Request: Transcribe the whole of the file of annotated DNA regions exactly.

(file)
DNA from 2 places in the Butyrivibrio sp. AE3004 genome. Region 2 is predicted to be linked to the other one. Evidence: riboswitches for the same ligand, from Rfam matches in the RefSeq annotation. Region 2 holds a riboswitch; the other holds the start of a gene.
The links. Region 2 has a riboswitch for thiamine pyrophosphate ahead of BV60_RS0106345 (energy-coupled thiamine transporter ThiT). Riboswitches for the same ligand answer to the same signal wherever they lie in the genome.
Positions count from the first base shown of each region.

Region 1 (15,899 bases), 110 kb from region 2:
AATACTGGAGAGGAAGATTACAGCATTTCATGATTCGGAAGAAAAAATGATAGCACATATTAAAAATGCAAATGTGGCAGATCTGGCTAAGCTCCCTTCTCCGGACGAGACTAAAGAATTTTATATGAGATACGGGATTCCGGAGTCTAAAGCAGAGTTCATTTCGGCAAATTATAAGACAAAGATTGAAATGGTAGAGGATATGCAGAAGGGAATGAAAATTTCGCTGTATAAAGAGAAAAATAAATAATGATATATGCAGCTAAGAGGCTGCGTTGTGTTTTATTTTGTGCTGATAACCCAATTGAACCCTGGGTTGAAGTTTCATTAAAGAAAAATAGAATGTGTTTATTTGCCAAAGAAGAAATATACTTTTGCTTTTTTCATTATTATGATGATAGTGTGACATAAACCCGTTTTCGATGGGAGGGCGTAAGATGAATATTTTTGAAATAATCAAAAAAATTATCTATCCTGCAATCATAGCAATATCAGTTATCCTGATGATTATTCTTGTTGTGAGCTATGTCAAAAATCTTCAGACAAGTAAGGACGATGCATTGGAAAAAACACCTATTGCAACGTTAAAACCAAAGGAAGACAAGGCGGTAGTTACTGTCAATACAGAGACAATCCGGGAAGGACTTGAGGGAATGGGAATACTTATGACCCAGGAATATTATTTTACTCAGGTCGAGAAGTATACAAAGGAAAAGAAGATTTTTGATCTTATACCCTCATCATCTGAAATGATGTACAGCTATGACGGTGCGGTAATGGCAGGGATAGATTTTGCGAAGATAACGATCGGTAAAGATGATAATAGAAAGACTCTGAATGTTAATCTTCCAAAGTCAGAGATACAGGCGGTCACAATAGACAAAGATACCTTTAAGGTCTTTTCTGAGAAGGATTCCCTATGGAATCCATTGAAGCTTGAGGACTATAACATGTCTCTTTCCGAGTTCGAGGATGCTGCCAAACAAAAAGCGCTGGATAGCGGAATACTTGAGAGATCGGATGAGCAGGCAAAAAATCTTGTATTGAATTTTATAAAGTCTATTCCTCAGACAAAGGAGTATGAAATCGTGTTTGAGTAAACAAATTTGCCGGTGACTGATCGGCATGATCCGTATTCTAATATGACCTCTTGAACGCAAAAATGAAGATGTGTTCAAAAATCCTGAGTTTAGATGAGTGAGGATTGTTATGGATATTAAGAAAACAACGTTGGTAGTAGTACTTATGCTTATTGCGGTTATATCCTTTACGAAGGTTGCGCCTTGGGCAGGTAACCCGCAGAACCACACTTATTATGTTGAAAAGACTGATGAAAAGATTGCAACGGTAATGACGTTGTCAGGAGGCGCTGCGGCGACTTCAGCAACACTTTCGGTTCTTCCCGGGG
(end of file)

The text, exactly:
DNA from 2 places in the Butyrivibrio sp. AE3004 genome. Region 2 is predicted to be linked to the other one. Evidence: riboswitches for the same ligand, from Rfam matches in the RefSeq annotation. Region 2 holds a riboswitch; the other holds the start of a gene.
The links. Region 2 has a riboswitch for thiamine pyrophosphate ahead of BV60_RS0106345 (energy-coupled thiamine transporter ThiT). Riboswitches for the same ligand answer to the same signal wherever they lie in the genome.
Positions count from the first base shown of each region.

Region 1 (15,899 bases), 110 kb from region 2:
AATACTGGAGAGGAAGATTACAGCATTTCATGATTCGGAAGAAAAAATGATAGCACATATTAAAAATGCAAATGTGGCAGATCTGGCTAAGCTCCCTTCTCCGGACGAGACTAAAGAATTTTATATGAGATACGGGATTCCGGAGTCTAAAGCAGAGTTCATTTCGGCAAATTATAAGACAAAGATTGAAATGGTAGAGGATATGCAGAAGGGAATGAAAATTTCGCTGTATAAAGAGAAAAATAAATAATGATATATGCAGCTAAGAGGCTGCGTTGTGTTTTATTTTGTGCTGATAACCCAATTGAACCCTGGGTTGAAGTTTCATTAAAGAAAAATAGAATGTGTTTATTTGCCAAAGAAGAAATATACTTTTGCTTTTTTCATTATTATGATGATAGTGTGACATAAACCCGTTTTCGATGGGAGGGCGTAAGATGAATATTTTTGAAATAATCAAAAAAATTATCTATCCTGCAATCATAGCAATATCAGTTATCCTGATGATTATTCTTGTTGTGAGCTATGTCAAAAATCTTCAGACAAGTAAGGACGATGCATTGGAAAAAACACCTATTGCAACGTTAAAACCAAAGGAAGACAAGGCGGTAGTTACTGTCAATACAGAGACAATCCGGGAAGGACTTGAGGGAATGGGAATACTTATGACCCAGGAATATTATTTTACTCAGGTCGAGAAGTATACAAAGGAAAAGAAGATTTTTGATCTTATACCCTCATCATCTGAAATGATGTACAGCTATGACGGTGCGGTAATGGCAGGGATAGATTTTGCGAAGATAACGATCGGTAAAGATGATAATAGAAAGACTCTGAATGTTAATCTTCCAAAGTCAGAGATACAGGCGGTCACAATAGACAAAGATACCTTTAAGGTCTTTTCTGAGAAGGATTCCCTATGGAATCCATTGAAGCTTGAGGACTATAACATGTCTCTTTCCGAGTTCGAGGATGCTGCCAAACAAAAAGCGCTGGATAGCGGAATACTTGAGAGATCGGATGAGCAGGCAAAAAATCTTGTATTGAATTTTATAAAGTCTATTCCTCAGACAAAGGAGTATGAAATCGTGTTTGAGTAAACAAATTTGCCGGTGACTGATCGGCATGATCCGTATTCTAATATGACCTCTTGAACGCAAAAATGAAGATGTGTTCAAAAATCCTGAGTTTAGATGAGTGAGGATTGTTATGGATATTAAGAAAACAACGTTGGTAGTAGTACTTATGCTTATTGCGGTTATATCCTTTACGAAGGTTGCGCCTTGGGCAGGTAACCCGCAGAACCACACTTATTATGTTGAAAAGACTGATGAAAAGATTGCAACGGTAATGACGTTGTCAGGAGGCGCTGCGGCGACTTCAGCAACACTTTCGGTTCTTCCCGGGG